This recipe is great for using up leftovers (I just used leftover marinated boneless, skinless turkey breast but rotisserie chicken would work too), summer vegetables (I have a ton of Vidalia onions and zucchini right now) and some chorizo for oompf in a reasonably quick way. I bought the chorizo when I was trying out Amazon Fresh awhile back but any store or deli that sells fancy Spanish or Italian meats should have it. Capicola would also make a good choice.

It's sort of based on the old school Betty Crocker/Bisquick "Impossible Pie" where you mix a bunch of ingredients (ground beef and some spice packet generally) and Bisquick to make an "impossible" pie where it magically forms a crust and topping. It's also similar to zucchini slice which I came across when reading an Australian book which is a sliced zucchini pie/bread type thing*.

Anyway, after adding turkey and chorizo it is basically a whole sandwich in square form. It's just as simple as a baked frittata but a little more substantial and different. I think it would be great as a brunch dish or a light lunch or dinner. We had it for dinner (I prepped some during the day to speed up dinner making) with just some veggies/fruit for a side as it is practically a whole meal unto itself.

The texture of this dish is surprising and very, very good. It is light and fluffy like a souffle yet still moist and tender.

*I made a version of zucchini slice with Old Bay a couple of years ago if you are interested

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June 04, 2018

Baltimore-style Fried Oyster Po'Boys





Ingredients:

for the oysters:
2 pints oysters
1 1/3 cup self-rising cornmeal mix
2/3 cup flour
1/4 cup Old Bay (low sodium okay)
canola oil for frying

for the Old Bay remoulade:
1/4 cup mayonnaise
1 1/2 tablespoons dill relish
1 teaspoon Old Bay
1/4 teaspoon dry mustard (powder)
juice of 1/2 lemon


to serve:
sub rolls (I used  Amoroso’s club sized rolls)
sliced tomato
shredded iceberg lettuce

Directions:

For the oysters:

Heat 1-2 inches of canola oil in large, heavy-bottomed skillet. In a shallow bowl, whisk together the cornmeal mix and Old Bay. Do not add extra salt! Dredge the oysters in the mixture to thoroughly coat. Fry oysters in the oil, for about 4 minutes on each side, depending on size. Drain on paper towel-lined plates


For the remoulade: (can be made a day ahead)

Place all ingredients in a small bowl, mix together with a fork.

Assembly:

Spread the remoulade on both sides of each roll, top with lettuce. Line the roll with tomato slices and fill with oysters.

Serves: 4-6
My thoughts:
Oysters have always been a huge part of Baltimore, we had a ton of canneries in the harbor and there were even oyster pirates in the Chesapeake Bay! Local oysters (these were from Virginia) are easy to find locally and are quite affordable.

I love po'boys, especially oyster ones so I thought I'd Baltimore-fy it a bit and add Old Bay because in Baltimore, you just have to add Old Bay to anything to make it "Baltimore-style". It's true. We have Old Bay ice cream and candy here.

To make the sandwiches a little easier to eat, I used "club" rolls but you could use a full sized roll. I also used self-rising cornmeal mix which I feel gives the breading a lighter feel somehow. I don't question it. Between the Old Bay remoulade and the Old Bay batter, these po'boys are super flavorful and dare I say---slightly better than the oyster po'boys that don't have Old Bay? Sorry, New Orleans! We did give you the snowball so let's call it even.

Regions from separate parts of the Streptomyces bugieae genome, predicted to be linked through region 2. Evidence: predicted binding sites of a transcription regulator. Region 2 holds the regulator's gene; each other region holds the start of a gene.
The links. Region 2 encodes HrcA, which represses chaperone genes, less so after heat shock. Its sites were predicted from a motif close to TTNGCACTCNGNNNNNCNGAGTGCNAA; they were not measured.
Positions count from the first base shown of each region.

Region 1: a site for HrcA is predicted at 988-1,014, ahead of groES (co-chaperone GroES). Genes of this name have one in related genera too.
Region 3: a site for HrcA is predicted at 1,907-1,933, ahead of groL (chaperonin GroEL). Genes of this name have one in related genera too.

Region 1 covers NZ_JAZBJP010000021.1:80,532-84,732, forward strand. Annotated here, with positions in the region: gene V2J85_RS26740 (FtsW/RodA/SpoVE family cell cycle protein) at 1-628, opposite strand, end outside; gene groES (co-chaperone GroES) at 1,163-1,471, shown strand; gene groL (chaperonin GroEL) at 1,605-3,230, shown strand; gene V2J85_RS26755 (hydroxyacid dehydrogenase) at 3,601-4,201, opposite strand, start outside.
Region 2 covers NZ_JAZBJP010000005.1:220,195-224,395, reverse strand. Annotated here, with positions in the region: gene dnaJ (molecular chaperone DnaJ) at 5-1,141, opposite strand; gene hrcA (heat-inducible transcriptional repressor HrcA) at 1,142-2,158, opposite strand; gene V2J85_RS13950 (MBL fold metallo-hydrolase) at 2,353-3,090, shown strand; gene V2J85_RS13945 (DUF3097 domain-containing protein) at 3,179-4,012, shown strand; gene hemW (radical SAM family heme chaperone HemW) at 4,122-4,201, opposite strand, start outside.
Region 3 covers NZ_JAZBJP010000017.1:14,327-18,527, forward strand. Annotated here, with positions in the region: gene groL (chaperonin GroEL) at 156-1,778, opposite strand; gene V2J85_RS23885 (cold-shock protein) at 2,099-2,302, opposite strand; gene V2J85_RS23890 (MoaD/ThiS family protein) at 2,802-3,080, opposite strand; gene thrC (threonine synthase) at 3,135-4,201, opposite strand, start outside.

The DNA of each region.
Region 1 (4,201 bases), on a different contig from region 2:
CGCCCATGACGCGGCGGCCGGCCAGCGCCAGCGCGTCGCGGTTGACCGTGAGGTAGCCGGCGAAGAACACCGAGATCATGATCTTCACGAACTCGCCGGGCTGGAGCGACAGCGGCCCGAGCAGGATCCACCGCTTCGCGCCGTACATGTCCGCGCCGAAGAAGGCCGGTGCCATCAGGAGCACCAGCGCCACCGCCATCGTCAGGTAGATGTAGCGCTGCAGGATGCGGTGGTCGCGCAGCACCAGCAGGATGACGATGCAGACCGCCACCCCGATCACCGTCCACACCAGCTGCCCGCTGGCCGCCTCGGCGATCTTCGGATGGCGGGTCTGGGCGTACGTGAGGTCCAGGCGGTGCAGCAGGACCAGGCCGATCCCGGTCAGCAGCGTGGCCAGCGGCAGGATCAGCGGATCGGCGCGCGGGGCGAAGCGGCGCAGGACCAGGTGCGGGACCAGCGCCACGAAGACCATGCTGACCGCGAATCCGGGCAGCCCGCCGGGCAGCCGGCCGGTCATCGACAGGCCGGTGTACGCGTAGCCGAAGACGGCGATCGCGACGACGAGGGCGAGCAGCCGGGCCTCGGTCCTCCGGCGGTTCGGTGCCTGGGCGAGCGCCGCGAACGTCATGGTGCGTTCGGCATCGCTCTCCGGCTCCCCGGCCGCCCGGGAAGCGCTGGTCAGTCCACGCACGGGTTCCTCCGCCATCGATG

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June 01, 2018

Knackwurst & Summer Squash Sheet Pan Supper





Ingredients:

1 lb white or Yukon Gold potatoes, peeled and cubed
2 carrots, sliced into 1/4 inch thick coins
1 Vidalia onion, cut into half-moon slices
1 1/2 teaspoons hot or sweet paprika
1/2 teaspoon celery seed
1 lb knackwurst, sliced into 1/2 inch thick coins
1 lb yellow squash, sliced into 1/4-1/2 inch thick half-moons
salt
freshly ground black pepper
canola oil

Directions:
Preheat oven to 400. Line a baking sheet with foil. Place the potatoes, onions, and carrots in a single layer. Drizzle with oil. Sprinkle with spices. Roast 10 minutes or until the potatoes are softened. Add the sausage and squash and stir to coat in spices/oil. Arrange all ingredients so they are in a single layer. Return to the oven and continue to roast 10-20 minutes or until the sausages are browned and all vegetables are fork-tender. You can briefly broil to help brown if desired, prior to serving.










My thoughts:

Late spring has been exceedingly rainy and we haven't had a chance to break out the grill once! I keep buying things to grill and then having to freeze them or think of other ways to use them up. I had bought some knackwurst at Aldi and they just sat in my fridge for ages (luckily sausages have great expiration dates!). The rain doesn't seem to be going away any time soon so one night when I was trying to put off grocery shopping I thought I'd finally make them.

I'm glad I did! Not only were the sausages tasty, this is a super simple dinner that really tasted summery despite being made entirely indoors. In-season yellow squash and Vidalia onions really helped turn it into a complete meal. The paprika and celery seed tied the flavors together and the whole thing took about half an hour. Can't beat that!